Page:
The cover is grainy in the dim light of my living room. I long for the light of longer days. But this will do, for a book on winter –
I started this story collection on the 30th of December, so it’s a cross-over from last year’s Endless Reads to this, and so occupies disputed territory. Liminal. The book in question is not at all an uncertain book in its prose, in Finnish writer Tove Jansson’s matter-of-fact sentences, her wry peering at the foibles of human nature, but in its form – the way it is frustratingly not enough of one thing or another. And where I would accept this in other, more experimental authors, I felt let down by Jansson who is otherwise so steady.
It is composed of stories taken from Jansson’s childhood experiences, and then with a sudden lurch, those of her late adult life. There are also fragments of fan letters and personal correspondences which Jansson has tinkered with to make the speaker seem more or less needy. This was my least favourite section. It does lead into the letters from a Japanese fan, but that part was so sad, lacking the paired responses from Jansson herself. Later, there is even a purely fictional story about a young man on a ferry to England, forced into a painful, burdensome empathy with every one he meets – people are always showing him photographs of their relatives – I can’t help reading this and feeling a little like it is the literature of an exhausted, famous writer.
However, I’m neglecting to mention the earlier tales of childhood, which are full of wonder. ‘The Iceberg’ is a beautiful story of a night-time encounter with the ice. As Frank Cottrell Boyce says in the afterword, it lingers, is touching, precisely because of its smallness, because ‘She does not go out and conquer the wilderness. She does not return home with trophies of antlers or wild flowers. She gives away something of herself and somehow gains.’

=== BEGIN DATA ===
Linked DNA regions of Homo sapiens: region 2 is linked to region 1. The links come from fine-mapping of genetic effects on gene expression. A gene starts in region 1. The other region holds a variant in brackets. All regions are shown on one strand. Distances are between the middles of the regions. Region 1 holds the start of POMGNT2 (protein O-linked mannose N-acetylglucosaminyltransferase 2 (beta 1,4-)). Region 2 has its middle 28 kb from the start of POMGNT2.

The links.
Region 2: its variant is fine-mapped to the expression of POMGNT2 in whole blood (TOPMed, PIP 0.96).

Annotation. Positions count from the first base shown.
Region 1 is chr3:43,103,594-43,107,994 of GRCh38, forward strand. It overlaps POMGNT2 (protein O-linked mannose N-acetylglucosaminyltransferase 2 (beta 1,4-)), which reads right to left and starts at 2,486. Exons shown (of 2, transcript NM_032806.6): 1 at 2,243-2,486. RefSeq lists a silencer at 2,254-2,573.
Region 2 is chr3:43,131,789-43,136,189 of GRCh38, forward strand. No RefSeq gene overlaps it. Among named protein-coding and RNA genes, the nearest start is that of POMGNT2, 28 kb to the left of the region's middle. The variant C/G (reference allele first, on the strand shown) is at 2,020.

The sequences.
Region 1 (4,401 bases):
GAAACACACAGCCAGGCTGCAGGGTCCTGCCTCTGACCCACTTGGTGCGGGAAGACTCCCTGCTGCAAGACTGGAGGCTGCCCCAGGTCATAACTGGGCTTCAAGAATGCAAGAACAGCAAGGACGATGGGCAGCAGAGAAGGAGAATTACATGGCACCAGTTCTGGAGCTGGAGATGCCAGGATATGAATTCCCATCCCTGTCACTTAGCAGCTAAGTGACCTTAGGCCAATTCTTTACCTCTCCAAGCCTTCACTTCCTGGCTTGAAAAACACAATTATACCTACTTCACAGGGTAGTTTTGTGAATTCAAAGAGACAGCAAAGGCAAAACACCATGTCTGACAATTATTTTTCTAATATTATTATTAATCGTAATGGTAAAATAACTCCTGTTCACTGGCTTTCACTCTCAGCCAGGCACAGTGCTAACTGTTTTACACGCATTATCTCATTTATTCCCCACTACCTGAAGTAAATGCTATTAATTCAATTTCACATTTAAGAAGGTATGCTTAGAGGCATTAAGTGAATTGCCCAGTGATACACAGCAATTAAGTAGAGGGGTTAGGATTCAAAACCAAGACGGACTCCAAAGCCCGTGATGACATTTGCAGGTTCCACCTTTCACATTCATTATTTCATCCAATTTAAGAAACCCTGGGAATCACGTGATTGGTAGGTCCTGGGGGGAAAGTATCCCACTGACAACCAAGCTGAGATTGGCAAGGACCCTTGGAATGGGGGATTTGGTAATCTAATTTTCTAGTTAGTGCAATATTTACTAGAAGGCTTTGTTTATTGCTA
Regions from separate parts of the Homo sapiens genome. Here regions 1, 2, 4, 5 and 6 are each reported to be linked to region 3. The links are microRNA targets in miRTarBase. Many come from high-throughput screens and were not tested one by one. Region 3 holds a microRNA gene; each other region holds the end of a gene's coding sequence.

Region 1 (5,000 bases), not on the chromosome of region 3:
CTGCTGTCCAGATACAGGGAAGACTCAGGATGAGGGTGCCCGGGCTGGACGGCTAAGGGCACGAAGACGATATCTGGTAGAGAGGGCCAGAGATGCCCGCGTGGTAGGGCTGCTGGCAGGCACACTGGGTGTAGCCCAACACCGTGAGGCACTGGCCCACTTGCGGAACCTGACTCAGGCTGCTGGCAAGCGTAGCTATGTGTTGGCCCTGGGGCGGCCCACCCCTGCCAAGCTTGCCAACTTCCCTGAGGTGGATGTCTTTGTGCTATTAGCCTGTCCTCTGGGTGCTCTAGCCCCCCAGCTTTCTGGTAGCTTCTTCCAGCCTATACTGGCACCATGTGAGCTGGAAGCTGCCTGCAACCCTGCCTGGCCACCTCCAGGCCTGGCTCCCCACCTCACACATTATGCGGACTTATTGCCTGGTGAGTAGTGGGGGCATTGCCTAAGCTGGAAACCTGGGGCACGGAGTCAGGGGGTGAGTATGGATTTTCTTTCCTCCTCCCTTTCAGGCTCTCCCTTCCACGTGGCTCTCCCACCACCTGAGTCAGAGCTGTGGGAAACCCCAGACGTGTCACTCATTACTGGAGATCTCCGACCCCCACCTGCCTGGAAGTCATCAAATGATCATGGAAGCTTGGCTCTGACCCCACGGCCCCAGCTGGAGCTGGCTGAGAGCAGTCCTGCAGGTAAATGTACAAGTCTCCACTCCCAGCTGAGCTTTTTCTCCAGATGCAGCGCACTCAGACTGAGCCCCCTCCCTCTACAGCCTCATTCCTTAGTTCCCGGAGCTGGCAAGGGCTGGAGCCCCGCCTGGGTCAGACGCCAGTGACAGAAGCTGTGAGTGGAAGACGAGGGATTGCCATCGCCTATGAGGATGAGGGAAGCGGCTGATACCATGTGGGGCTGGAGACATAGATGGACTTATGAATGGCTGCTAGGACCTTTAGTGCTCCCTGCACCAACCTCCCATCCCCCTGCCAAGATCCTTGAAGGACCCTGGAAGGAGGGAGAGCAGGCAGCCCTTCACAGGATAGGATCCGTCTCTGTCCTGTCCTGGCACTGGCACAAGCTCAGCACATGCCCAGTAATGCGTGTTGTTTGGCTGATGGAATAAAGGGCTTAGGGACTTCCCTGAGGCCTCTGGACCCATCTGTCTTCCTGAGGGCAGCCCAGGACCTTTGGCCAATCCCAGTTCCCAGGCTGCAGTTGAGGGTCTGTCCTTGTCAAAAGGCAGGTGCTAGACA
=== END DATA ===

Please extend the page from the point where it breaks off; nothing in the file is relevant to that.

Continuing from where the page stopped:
Another favourite was ‘The Dark’ in which the young Tove delights in tormenting her friend Poyu over the darkness that encroaches on a public outdoor skating rink. They play with the snakes in the carpet, the dark lines of the fabric which cannot be stepped on for fear of a writhing mass attacking them. It’s also an insight into Tove’s artist father, who would take her out to see housefires and reveled in their chaos, the chaos of storms. And Tove’s mother, who would paint images of Moses in the reed basket, and with her ‘gentle and grave’ profile, tells Tove stories that charm back the dark. The whole piece illustrates the ferocity with which children see and fight back and latch on to places and people of safety, against the vastness of the world.
In the end, I much prefer Jansson’s The Summer Book, which I read last year. It has more continuity, more stability – something which suits the inherently calm, definitive blocks of her writing. A Winter Book is a companion piece that doesn’t quite match the predecessor. It is not a white crust of it, deep enough to come over the top of your boots and crumble wetly into your socks – its is only a light smattering of flakes, nothing that will lie too long, but lovely nonetheless.